By Murray Evans
The Associated Press
LEXINGTON - University of Kentucky trustees voted Tuesday to raise tuition for the second year in a row.
In-state students will pay between $309 and $434 more per semester, with upperclassmen receiving the brunt of the increased costs. Students in departments the school has deemed more expensive to run - including law, engineering and medicine - will have to pay even more.
Students already are dealing with a 15 percent tuition increase that took effect in fall 2003. An in-state freshman or sophomore at the university next fall will pay at least $5,164.50 per year, up from $4,546.50, an increase of $618. Nonresident freshmen or sophomore students will pay at least $11,944.50 per year, up from $11,226.50.
Juniors and seniors will pay an extra $768 (in-state) or $868 (out of state) more per year than they're paying now.
The extra money charged to students who are in the more expensive departments will go into those departments' budgets, UK President Lee Todd said.
"You're aligning the cost with the price," Todd said of the reasoning behind charging students in certain departments more than others. "It costs more to teach upper-level students than lower-level students. It costs more to teach engineers than it costs to teach other disciplines."
Trustees approved the increase nearly unanimously, with only the student representative, Rachel Watts, voting in opposition.
"I know that (students) are very concerned" about the tuition increase, Watts said. "I would hope our that our legislature is very concerned.
"Many students at UK might not be able to afford to come here next year. They can't afford the rising costs and really what they see to be a tax on students."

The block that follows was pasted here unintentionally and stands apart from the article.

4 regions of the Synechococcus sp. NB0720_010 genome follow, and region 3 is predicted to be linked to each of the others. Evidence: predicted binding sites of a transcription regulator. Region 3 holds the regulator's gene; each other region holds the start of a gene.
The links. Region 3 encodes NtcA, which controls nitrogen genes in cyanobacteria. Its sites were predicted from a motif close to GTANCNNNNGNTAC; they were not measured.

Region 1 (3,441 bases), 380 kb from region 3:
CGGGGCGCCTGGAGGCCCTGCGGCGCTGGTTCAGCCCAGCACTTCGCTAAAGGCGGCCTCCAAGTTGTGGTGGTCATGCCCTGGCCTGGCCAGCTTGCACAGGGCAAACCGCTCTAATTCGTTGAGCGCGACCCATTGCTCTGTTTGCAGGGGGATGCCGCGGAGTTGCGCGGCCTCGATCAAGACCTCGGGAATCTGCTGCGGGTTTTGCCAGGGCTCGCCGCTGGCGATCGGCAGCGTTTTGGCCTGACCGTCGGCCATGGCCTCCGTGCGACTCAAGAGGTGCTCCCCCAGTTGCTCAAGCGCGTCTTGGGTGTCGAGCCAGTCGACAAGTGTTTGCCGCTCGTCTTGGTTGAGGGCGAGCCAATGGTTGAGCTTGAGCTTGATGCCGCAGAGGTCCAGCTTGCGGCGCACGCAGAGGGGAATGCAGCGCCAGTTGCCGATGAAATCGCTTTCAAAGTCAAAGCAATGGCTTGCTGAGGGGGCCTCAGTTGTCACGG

Many of the 11 board members who spoke about the issue during the meeting were unhappy about raising tuition. Most publicly blamed lawmakers and Gov. Ernie Fletcher for a lack of state funding, which trustees said forced their hand.
"The waste, fraud and abuse argument, when applied to UK, is fiction," said trustee Michael Kennedy, the faculty representative on the board. "It is not fat that is being cut. The knife is into organs and muscle, as we lose talented faculty, cut programs and increase class sizes."
During his campaign for governor, Fletcher said he could solve the state's budget woes by cutting waste, fraud and abuse from state government. He reiterated that on Tuesday.
"I appreciate the fact that UK President Lee Todd has cut positions; however, I feel there is a need for every institution, including state government, to ask its employees to help it become more streamlined and efficient," Fletcher said.
Fletcher wanted to find $100 million in this year's budget, which ends July 1, to carry over into next year's budget in an attempt to avoid drastic spending cuts.
State universities were ordered to contribute $41 million of that total. UK's share was $16.7 million.
That raised to $73.8 million the amount of cuts in state appropriations experienced by UK since the 2001-02 academic year, UK President Lee Todd said.
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